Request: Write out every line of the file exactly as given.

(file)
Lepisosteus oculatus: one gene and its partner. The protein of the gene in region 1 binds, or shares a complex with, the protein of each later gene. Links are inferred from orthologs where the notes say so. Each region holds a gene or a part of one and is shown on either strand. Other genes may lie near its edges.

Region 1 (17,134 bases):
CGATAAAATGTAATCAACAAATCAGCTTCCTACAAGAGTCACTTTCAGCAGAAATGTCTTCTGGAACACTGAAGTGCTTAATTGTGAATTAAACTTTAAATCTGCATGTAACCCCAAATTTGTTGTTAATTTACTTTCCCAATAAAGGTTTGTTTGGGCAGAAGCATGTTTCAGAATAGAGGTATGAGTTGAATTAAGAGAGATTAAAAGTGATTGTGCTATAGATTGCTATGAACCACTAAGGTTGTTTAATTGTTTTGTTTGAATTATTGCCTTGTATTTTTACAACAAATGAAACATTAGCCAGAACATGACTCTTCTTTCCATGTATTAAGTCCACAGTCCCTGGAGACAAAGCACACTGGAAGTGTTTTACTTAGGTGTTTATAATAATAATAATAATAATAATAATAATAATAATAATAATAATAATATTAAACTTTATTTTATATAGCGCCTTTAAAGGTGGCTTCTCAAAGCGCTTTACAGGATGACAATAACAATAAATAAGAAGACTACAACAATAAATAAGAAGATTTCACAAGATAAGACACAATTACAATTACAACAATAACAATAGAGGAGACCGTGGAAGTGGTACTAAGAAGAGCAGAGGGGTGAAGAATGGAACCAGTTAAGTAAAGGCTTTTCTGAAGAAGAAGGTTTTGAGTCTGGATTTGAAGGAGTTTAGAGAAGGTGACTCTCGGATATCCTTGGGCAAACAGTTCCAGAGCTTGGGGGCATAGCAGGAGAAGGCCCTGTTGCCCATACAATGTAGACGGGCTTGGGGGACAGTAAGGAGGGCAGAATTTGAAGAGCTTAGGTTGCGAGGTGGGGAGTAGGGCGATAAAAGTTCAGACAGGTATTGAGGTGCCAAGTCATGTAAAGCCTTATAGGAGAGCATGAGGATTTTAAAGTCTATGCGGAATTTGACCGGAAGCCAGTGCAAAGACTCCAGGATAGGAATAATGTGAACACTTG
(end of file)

Lepisosteus oculatus: one gene and its partner. The protein of the gene in region 1 binds, or shares a complex with, the protein of each later gene. Links are inferred from orthologs where the notes say so. Each region holds a gene or a part of one and is shown on either strand. Other genes may lie near its edges.

Region 1 (17,134 bases):
CGATAAAATGTAATCAACAAATCAGCTTCCTACAAGAGTCACTTTCAGCAGAAATGTCTTCTGGAACACTGAAGTGCTTAATTGTGAATTAAACTTTAAATCTGCATGTAACCCCAAATTTGTTGTTAATTTACTTTCCCAATAAAGGTTTGTTTGGGCAGAAGCATGTTTCAGAATAGAGGTATGAGTTGAATTAAGAGAGATTAAAAGTGATTGTGCTATAGATTGCTATGAACCACTAAGGTTGTTTAATTGTTTTGTTTGAATTATTGCCTTGTATTTTTACAACAAATGAAACATTAGCCAGAACATGACTCTTCTTTCCATGTATTAAGTCCACAGTCCCTGGAGACAAAGCACACTGGAAGTGTTTTACTTAGGTGTTTATAATAATAATAATAATAATAATAATAATAATAATAATAATAATAATATTAAACTTTATTTTATATAGCGCCTTTAAAGGTGGCTTCTCAAAGCGCTTTACAGGATGACAATAACAATAAATAAGAAGACTACAACAATAAATAAGAAGATTTCACAAGATAAGACACAATTACAATTACAACAATAACAATAGAGGAGACCGTGGAAGTGGTACTAAGAAGAGCAGAGGGGTGAAGAATGGAACCAGTTAAGTAAAGGCTTTTCTGAAGAAGAAGGTTTTGAGTCTGGATTTGAAGGAGTTTAGAGAAGGTGACTCTCGGATATCCTTGGGCAAACAGTTCCAGAGCTTGGGGGCATAGCAGGAGAAGGCCCTGTTGCCCATACAATGTAGACGGGCTTGGGGGACAGTAAGGAGGGCAGAATTTGAAGAGCTTAGGTTGCGAGGTGGGGAGTAGGGCGATAAAAGTTCAGACAGGTATTGAGGTGCCAAGTCATGTAAAGCCTTATAGGAGAGCATGAGGATTTTAAAGTCTATGCGGAATTTGACCGGAAGCCAGTGCAAAGACTCCAGGATAGGAATAATGTGAACACTTG